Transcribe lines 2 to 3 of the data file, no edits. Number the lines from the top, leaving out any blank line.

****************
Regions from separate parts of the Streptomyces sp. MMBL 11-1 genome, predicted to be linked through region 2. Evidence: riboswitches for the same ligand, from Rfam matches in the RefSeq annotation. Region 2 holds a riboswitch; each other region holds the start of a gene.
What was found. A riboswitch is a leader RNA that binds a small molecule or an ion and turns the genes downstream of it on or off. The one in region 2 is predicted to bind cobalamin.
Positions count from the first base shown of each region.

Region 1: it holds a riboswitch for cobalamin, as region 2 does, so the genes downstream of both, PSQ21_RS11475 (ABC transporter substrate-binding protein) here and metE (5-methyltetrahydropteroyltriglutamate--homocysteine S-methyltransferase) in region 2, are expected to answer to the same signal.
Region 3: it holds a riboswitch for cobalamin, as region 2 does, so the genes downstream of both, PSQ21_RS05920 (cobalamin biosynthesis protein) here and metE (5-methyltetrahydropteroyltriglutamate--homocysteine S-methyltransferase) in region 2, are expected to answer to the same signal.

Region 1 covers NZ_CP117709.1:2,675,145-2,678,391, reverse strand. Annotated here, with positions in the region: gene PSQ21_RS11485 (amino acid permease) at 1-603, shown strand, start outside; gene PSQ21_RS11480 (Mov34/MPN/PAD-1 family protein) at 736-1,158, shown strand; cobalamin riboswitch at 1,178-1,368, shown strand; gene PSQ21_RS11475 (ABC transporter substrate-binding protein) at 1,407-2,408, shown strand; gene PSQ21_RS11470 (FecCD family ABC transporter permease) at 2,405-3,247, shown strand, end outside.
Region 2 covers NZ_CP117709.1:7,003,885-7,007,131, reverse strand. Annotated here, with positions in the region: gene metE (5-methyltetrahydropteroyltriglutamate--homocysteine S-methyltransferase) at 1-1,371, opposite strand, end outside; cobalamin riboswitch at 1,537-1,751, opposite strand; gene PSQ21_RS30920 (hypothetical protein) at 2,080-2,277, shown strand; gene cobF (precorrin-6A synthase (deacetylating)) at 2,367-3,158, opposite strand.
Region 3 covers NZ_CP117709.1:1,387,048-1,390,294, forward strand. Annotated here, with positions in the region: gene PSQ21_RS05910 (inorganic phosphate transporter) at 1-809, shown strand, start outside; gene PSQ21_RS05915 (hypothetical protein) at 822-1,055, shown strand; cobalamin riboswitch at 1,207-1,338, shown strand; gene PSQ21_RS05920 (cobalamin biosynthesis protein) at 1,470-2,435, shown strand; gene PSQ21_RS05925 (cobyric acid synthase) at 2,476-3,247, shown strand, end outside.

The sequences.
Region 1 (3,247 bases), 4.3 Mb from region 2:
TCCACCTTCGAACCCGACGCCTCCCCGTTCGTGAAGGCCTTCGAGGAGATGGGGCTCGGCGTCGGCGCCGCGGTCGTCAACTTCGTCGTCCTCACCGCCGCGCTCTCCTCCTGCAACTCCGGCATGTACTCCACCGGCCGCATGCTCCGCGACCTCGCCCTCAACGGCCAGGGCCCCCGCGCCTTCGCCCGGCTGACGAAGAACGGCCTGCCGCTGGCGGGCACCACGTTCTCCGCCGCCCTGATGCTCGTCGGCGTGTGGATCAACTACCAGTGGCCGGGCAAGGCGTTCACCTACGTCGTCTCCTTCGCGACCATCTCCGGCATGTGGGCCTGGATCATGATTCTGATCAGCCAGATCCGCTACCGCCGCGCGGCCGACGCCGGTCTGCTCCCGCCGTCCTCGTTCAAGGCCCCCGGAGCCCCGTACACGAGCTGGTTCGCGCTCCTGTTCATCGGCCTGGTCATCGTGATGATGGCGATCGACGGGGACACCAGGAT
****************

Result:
What was found. A riboswitch is a leader RNA that binds a small molecule or an ion and turns the genes downstream of it on or off. The one in region 2 is predicted to bind cobalamin.
Positions count from the first base shown of each region.